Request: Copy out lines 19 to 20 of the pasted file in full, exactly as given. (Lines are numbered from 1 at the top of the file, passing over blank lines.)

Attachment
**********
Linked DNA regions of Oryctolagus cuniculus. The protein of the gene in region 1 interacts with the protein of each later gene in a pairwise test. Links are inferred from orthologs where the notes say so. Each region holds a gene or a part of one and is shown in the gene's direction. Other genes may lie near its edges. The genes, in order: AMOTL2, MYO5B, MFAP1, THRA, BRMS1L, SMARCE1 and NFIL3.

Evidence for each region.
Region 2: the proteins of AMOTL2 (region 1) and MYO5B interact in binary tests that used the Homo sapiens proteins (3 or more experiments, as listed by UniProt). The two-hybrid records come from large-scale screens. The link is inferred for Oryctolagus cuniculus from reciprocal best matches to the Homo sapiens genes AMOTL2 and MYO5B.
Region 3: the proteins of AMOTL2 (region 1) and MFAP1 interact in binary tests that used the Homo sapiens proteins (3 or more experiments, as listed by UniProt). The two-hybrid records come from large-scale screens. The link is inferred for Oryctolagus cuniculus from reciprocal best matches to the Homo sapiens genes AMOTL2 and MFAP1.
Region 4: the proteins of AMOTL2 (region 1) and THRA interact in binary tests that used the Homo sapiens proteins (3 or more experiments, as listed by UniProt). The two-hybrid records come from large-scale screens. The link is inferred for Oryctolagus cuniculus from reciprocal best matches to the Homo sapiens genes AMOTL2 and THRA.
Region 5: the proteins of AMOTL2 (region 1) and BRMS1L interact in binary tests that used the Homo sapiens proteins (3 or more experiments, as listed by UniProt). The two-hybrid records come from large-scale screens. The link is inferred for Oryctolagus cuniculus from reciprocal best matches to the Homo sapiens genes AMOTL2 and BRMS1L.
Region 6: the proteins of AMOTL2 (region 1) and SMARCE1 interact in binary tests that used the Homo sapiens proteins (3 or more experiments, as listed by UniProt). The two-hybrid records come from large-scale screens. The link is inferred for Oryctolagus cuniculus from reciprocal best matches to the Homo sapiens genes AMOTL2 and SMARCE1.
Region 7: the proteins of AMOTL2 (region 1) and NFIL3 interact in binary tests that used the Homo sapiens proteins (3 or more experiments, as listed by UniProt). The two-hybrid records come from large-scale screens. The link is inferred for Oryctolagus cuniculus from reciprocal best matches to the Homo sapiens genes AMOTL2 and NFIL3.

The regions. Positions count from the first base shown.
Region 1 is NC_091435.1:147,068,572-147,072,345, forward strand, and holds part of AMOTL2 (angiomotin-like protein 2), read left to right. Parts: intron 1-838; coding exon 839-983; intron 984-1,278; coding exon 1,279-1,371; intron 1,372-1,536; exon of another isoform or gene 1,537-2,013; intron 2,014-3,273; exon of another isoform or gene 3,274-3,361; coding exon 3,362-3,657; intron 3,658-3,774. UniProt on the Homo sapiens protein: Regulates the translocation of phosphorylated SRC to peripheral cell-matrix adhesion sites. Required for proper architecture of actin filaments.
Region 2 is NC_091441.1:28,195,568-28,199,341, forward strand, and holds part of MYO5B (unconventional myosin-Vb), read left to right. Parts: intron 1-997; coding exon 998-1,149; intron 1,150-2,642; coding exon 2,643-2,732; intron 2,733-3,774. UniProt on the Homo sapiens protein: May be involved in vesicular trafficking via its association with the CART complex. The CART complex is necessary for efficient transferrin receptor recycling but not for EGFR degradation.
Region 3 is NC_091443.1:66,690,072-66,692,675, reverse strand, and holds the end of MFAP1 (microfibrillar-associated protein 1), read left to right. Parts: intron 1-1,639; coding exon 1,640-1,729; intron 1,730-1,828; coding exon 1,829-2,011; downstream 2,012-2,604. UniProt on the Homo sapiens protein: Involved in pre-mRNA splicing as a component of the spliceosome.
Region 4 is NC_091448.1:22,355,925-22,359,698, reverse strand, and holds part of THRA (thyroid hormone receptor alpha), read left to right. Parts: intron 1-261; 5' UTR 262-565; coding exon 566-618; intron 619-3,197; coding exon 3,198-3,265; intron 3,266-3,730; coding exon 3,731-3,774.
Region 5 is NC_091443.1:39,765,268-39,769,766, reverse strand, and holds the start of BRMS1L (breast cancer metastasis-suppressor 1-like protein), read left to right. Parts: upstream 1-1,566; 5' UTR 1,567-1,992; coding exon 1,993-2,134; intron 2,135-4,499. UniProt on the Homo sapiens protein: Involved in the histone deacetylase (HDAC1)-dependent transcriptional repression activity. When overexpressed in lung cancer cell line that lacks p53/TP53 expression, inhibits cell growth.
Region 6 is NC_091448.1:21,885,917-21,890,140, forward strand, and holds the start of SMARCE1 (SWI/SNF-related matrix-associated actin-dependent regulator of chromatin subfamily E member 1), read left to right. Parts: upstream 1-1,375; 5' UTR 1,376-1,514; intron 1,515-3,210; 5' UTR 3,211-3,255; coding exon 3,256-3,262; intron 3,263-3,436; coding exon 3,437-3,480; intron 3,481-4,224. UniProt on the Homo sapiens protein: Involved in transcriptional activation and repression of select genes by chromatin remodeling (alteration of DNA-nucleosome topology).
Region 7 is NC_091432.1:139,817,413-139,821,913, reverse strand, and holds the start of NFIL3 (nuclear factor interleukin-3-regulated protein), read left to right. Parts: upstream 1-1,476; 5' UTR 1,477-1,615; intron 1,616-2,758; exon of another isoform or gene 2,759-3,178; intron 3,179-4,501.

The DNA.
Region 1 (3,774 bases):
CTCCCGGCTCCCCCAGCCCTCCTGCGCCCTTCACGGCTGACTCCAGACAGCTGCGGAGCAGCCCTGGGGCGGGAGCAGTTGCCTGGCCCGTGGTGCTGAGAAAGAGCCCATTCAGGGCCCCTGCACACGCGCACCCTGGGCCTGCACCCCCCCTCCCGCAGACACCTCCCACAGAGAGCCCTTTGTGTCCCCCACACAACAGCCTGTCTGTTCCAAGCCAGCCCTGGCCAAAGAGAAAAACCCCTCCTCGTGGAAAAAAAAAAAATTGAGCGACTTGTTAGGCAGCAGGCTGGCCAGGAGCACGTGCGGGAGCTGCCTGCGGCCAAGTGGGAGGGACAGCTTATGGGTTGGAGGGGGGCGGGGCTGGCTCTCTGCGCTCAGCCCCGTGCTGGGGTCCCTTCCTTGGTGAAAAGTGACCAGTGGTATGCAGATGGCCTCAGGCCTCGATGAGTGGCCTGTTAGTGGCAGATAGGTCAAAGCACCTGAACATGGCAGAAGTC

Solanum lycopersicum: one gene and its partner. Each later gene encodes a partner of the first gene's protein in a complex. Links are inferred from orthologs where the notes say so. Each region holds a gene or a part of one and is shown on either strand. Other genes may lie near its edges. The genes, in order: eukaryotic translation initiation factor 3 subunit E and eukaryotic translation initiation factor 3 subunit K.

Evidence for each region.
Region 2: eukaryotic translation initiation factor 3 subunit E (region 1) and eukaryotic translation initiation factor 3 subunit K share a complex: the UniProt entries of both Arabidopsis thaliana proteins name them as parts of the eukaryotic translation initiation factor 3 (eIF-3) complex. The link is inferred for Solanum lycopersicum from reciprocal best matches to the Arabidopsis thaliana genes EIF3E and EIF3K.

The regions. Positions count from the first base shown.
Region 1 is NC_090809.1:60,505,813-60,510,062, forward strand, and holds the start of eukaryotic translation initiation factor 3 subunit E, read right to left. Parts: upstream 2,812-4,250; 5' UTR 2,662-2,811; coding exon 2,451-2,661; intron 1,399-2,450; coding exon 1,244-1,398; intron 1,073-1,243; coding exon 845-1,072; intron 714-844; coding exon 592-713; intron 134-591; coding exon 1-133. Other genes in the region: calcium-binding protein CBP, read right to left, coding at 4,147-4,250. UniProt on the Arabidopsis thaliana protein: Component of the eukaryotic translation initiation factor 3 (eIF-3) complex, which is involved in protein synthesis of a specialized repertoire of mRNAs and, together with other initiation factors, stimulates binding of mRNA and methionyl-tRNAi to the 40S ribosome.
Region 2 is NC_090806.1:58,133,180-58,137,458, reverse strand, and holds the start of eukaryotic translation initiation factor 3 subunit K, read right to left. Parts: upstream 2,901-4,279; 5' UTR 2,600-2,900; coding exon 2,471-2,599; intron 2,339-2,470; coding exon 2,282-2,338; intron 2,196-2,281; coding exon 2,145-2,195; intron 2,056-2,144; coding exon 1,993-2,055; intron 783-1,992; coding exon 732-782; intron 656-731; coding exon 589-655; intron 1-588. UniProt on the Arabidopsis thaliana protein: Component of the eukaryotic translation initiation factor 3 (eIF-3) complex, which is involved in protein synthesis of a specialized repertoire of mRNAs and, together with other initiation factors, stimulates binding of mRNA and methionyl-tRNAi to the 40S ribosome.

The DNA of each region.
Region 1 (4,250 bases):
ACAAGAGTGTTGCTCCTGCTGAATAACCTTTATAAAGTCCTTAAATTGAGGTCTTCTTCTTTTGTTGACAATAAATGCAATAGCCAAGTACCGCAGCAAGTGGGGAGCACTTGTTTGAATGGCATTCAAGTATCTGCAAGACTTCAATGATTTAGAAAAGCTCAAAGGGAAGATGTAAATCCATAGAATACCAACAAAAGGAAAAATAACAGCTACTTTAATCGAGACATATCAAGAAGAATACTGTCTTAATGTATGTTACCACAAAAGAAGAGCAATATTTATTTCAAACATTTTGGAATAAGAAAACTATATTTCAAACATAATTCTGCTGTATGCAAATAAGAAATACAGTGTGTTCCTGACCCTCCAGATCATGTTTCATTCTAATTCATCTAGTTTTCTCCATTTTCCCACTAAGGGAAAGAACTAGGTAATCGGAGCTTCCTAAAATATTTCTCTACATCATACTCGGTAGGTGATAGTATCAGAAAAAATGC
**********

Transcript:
CTCCCGGCTCCCCCAGCCCTCCTGCGCCCTTCACGGCTGACTCCAGACAGCTGCGGAGCAGCCCTGGGGCGGGAGCAGTTGCCTGGCCCGTGGTGCTGAGAAAGAGCCCATTCAGGGCCCCTGCACACGCGCACCCTGGGCCTGCACCCCCCCTCCCGCAGACACCTCCCACAGAGAGCCCTTTGTGTCCCCCACACAACAGCCTGTCTGTTCCAAGCCAGCCCTGGCCAAAGAGAAAAACCCCTCCTCGTGGAAAAAAAAAAAATTGAGCGACTTGTTAGGCAGCAGGCTGGCCAGGAGCACGTGCGGGAGCTGCCTGCGGCCAAGTGGGAGGGACAGCTTATGGGTTGGAGGGGGGCGGGGCTGGCTCTCTGCGCTCAGCCCCGTGCTGGGGTCCCTTCCTTGGTGAAAAGTGACCAGTGGTATGCAGATGGCCTCAGGCCTCGATGAGTGGCCTGTTAGTGGCAGATAGGTCAAAGCACCTGAACATGGCAGAAGTC

Solanum lycopersicum: one gene and its partner. Each later gene encodes a partner of the first gene's protein in a complex. Links are inferred from orthologs where the notes say so. Each region holds a gene or a part of one and is shown on either strand. Other genes may lie near its edges. The genes, in order: eukaryotic translation initiation factor 3 subunit E and eukaryotic translation initiation factor 3 subunit K.